Regents Pillen, Schafer, Kenney urge quick end to UNL’s anti-racism journey – Daily Nebraskan


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University of Nebraska Regents Paul Kenney, Rob Schafer and Jim Pillen denounced the University of Nebraska-Lincoln’s Journey for Anti Racism and Racial Equity action plan during a news conference at the Nebraska State Capitol Friday afternoon. The regents’ criticisms surround elements of the plan they claim are steeped in critical race theory, and they allege that the university did not involve enough members of the community in the creation of this plan.“The Board of Regents never authorized this Journey,” Kenney, chair of the board, said. “We never authorized it, and I certainly don’t endorse it.”

The three regents were the same trio that voted for Pillen’s resolution against critical race theory in August, which ultimately failed to pass the Board of Regents. The press conference followed a Board of Regents meeting Friday morning, where the plan was referenced and individuals defended UNL Chancellor Ronnie Green. At the meeting, NU President Ted Carter said there is more to be done to ensure NU is a “place of choice” for everyone, and the game for this has included being the most welcoming and inclusive place possible.Diversity and inclusion must be looked at in all forms, Carter said, which will include race.“To have these conversations, we need to get comfortable being uncomfortable because even though these are not easy things to talk about, we will be doing our students who care a great deal about this topic, and for whom we serve, as well as our state a disservice if we ignore them or stay silent,” Carter said.While the regents expressed they would like the plan to be scrapped, they did not outline any concrete actions they would take to achieve that goal. When asked for comment, Deb Fiddelke, UNL’s chief communication and marketing officer, pointed to Green’s statement earlier this week when he said critical race theory was mentioned nowhere in the plan but acknowledged miscommunication with the plan’s rollout. Nebraska Gov. Pete Ricketts has denounced the plan as well and said it’s rollout caused him to lose all faith in GreenPillen, a 2022 gubernatorial candidate, said the plan and the content within could be detrimental to the youth of the state of Nebraska, alleging it could lead to discrimination against white individuals. “I’ll be damned if my nine-year-old grandson will go to school and have to apologize for being white,” he said.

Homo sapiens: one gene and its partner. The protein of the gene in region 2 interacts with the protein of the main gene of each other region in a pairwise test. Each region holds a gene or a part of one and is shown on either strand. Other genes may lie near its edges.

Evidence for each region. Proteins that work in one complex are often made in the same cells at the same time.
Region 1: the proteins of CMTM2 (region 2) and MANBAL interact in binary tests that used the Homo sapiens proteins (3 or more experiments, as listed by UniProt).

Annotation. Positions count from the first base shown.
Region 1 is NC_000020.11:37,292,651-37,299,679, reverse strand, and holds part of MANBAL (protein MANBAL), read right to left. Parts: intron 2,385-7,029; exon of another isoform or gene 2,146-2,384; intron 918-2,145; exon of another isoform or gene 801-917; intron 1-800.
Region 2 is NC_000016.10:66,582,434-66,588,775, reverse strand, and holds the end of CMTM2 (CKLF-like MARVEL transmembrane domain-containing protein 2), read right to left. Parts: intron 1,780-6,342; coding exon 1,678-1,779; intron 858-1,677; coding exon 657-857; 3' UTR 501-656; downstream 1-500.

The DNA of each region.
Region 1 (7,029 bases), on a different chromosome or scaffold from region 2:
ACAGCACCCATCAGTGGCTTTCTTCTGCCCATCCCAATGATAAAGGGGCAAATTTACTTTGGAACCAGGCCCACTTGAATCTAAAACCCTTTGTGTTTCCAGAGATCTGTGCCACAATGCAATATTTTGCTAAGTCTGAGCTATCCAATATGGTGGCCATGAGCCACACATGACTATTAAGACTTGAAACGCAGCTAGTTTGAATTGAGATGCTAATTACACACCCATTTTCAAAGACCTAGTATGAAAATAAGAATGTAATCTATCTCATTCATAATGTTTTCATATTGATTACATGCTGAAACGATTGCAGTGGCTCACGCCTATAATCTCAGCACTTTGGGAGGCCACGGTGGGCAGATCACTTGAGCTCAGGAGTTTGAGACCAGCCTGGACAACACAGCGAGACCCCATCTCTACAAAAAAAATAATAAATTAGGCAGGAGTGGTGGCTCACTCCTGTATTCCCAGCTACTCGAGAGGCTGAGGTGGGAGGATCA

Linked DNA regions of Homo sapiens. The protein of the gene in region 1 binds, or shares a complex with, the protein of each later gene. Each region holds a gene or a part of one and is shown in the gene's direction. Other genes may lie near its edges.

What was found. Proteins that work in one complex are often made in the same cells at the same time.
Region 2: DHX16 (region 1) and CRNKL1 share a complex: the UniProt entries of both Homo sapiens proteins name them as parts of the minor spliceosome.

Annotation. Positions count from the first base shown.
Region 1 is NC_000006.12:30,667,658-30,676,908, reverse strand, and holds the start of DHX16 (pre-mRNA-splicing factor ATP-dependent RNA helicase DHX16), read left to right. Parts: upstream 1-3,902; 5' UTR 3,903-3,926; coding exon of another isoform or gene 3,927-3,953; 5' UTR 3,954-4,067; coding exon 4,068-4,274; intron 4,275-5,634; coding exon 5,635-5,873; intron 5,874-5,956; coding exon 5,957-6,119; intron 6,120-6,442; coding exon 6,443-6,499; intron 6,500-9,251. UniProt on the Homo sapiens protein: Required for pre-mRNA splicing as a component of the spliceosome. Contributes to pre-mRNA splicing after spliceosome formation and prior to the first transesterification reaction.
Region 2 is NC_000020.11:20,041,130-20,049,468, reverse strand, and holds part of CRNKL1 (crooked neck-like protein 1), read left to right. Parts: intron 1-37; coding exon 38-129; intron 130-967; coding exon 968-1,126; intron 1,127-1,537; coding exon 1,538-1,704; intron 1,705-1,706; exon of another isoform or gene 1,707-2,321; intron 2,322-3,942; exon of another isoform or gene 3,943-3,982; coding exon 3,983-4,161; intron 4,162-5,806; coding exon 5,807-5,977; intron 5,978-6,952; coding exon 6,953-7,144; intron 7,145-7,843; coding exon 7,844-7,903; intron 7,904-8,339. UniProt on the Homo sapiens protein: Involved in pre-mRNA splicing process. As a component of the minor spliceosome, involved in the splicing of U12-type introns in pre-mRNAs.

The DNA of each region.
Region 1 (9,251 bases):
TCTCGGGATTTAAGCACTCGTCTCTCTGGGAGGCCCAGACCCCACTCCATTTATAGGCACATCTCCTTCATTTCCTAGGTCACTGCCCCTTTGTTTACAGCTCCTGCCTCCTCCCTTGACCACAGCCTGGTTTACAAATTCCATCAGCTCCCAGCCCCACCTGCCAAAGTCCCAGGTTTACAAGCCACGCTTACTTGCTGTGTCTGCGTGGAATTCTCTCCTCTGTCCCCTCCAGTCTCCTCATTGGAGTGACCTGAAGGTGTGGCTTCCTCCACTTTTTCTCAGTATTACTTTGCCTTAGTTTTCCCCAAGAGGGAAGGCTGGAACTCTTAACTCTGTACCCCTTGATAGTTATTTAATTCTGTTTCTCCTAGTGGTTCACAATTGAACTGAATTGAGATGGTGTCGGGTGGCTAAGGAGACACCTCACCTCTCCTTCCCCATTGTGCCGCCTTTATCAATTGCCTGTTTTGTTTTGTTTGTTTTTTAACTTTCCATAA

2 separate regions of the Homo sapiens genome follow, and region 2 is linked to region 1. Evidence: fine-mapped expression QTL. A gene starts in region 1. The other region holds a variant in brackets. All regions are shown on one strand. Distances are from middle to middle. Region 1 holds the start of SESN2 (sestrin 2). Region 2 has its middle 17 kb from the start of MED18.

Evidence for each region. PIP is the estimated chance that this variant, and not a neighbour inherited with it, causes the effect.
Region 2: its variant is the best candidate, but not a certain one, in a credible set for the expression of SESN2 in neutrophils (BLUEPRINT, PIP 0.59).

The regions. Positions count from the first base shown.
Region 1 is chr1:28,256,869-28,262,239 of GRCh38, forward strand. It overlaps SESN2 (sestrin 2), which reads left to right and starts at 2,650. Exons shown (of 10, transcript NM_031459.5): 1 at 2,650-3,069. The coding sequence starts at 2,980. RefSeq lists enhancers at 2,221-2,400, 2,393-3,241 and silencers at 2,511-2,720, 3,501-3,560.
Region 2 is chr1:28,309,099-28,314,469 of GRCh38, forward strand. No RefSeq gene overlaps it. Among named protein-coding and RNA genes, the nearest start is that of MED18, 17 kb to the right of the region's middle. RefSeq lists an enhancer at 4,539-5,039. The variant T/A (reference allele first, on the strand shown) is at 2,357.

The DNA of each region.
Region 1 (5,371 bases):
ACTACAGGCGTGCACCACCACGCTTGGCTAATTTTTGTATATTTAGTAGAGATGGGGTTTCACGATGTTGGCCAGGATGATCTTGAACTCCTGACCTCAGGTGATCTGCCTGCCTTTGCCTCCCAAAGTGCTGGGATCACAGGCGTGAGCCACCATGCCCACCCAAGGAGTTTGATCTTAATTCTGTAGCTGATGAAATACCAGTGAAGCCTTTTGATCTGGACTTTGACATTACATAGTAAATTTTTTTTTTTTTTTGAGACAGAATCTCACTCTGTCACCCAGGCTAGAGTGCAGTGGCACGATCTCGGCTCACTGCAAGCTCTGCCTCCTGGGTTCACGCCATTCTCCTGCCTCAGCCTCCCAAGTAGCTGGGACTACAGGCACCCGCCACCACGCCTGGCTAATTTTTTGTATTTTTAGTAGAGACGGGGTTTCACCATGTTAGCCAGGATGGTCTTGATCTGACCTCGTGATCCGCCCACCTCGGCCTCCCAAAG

Pillen invoked his time as a member of the Cornhusker Football team in the 1970s in which he said he worked with a diverse group of individuals to achieve a common goal. This plan, however, would not achieve that desired outcome, he said. Schafer said the plan could lead to a pass/fail system at the university in the name of equity, where students are unable to distinguish themselves above others. The three regents are upset not only by the content of the plan but the process that was used to create the plan as well, saying they were “blindsided.” “The process was completely unacceptable,” Pillen said, “but the radical ideology that inspired the Journey plan was so much worse. This plan is simply wrong.”Kenney, when asked about the plan’s popularity among students, said students do not make up the entire university, and there are others who should be involved in decision making. The Association of Students of the University of Nebraska voted unanimously Wednesday to support the Journey plan with a bill written by ASUN president and UNL Student Regent Batool Ibrahim. In an interview with The Daily Nebraskan after the Board of Regents meeting Friday morning, she said the Journey has been a year-long process that has included concerns from students, faculty and staff that have long gone unaddressed.The Daily Nebraskan reached out to Ibrahim for comment specifically about the news conference but did not hear back at the time of publication. Pillen said the ideas behind the plan go by many names, though they are dangerous regardless. “Sometimes it’s called diversity and inclusion, sometimes it’s called anti-racism and sometimes it’s called critical race theory, but it’s all based on the same concept,” Pillen said, “that we should approach everything through the divisive lens of race.”When asked about support for Green, Pillen said the three regents are focused solely on policy. “No more of this Journey,” Pillen said. “No more critical race theory. This ends now. The university needs to reject this ideology and end the Journey.”[email protected] Wendling contributed to the reporting of this article. 

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